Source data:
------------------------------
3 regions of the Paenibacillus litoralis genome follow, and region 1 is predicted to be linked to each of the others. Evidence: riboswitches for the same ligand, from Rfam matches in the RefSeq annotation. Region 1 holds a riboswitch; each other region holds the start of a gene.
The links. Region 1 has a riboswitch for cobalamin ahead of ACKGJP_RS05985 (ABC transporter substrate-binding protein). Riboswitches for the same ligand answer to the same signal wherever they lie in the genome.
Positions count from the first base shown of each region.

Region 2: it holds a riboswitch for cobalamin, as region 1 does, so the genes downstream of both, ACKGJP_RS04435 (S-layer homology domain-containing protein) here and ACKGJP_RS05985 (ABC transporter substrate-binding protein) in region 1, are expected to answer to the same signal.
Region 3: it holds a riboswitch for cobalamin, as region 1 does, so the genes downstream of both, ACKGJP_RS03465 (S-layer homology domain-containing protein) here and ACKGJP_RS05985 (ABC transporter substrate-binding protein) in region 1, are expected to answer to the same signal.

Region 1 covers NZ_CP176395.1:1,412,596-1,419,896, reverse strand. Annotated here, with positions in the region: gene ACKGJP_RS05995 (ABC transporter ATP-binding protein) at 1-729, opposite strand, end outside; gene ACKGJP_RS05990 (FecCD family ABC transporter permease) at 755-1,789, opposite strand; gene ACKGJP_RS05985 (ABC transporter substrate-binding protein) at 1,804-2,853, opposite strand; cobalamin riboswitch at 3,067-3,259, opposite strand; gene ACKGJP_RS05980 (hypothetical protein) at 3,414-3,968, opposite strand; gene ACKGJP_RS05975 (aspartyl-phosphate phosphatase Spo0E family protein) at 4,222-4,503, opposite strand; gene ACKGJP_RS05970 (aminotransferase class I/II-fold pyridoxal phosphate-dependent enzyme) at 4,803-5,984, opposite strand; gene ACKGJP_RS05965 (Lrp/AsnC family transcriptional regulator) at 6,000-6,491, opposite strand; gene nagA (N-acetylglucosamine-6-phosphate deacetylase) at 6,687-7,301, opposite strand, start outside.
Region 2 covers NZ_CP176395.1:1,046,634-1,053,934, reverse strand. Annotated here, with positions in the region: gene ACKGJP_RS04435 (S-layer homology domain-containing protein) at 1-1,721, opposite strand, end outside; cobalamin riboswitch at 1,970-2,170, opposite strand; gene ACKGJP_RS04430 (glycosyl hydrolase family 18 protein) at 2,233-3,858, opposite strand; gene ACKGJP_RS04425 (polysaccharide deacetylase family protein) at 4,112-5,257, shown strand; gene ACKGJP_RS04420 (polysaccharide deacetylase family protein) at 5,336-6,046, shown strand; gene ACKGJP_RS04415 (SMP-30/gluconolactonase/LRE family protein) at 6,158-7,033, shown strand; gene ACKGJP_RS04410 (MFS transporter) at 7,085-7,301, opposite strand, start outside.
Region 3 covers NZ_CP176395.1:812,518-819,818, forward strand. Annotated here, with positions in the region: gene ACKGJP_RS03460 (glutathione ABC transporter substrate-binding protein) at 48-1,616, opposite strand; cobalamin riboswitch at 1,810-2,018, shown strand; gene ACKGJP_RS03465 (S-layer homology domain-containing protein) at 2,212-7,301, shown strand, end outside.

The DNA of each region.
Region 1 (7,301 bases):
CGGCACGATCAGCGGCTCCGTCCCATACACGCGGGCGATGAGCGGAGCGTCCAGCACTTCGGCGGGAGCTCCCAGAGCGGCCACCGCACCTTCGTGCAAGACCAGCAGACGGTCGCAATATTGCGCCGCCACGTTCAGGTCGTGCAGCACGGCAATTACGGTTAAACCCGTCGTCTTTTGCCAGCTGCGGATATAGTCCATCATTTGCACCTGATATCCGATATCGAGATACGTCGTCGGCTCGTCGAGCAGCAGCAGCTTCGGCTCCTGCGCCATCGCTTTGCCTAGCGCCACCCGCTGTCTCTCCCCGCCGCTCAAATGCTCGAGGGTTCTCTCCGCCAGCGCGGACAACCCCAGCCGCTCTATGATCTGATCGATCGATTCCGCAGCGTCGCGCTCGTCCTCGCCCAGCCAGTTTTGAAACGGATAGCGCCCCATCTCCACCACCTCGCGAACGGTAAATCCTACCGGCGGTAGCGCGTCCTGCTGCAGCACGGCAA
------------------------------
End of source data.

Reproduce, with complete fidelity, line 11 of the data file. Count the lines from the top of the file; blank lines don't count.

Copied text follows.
CGGCACGATCAGCGGCTCCGTCCCATACACGCGGGCGATGAGCGGAGCGTCCAGCACTTCGGCGGGAGCTCCCAGAGCGGCCACCGCACCTTCGTGCAAGACCAGCAGACGGTCGCAATATTGCGCCGCCACGTTCAGGTCGTGCAGCACGGCAATTACGGTTAAACCCGTCGTCTTTTGCCAGCTGCGGATATAGTCCATCATTTGCACCTGATATCCGATATCGAGATACGTCGTCGGCTCGTCGAGCAGCAGCAGCTTCGGCTCCTGCGCCATCGCTTTGCCTAGCGCCACCCGCTGTCTCTCCCCGCCGCTCAAATGCTCGAGGGTTCTCTCCGCCAGCGCGGACAACCCCAGCCGCTCTATGATCTGATCGATCGATTCCGCAGCGTCGCGCTCGTCCTCGCCCAGCCAGTTTTGAAACGGATAGCGCCCCATCTCCACCACCTCGCGAACGGTAAATCCTACCGGCGGTAGCGCGTCCTGCTGCAGCACGGCAA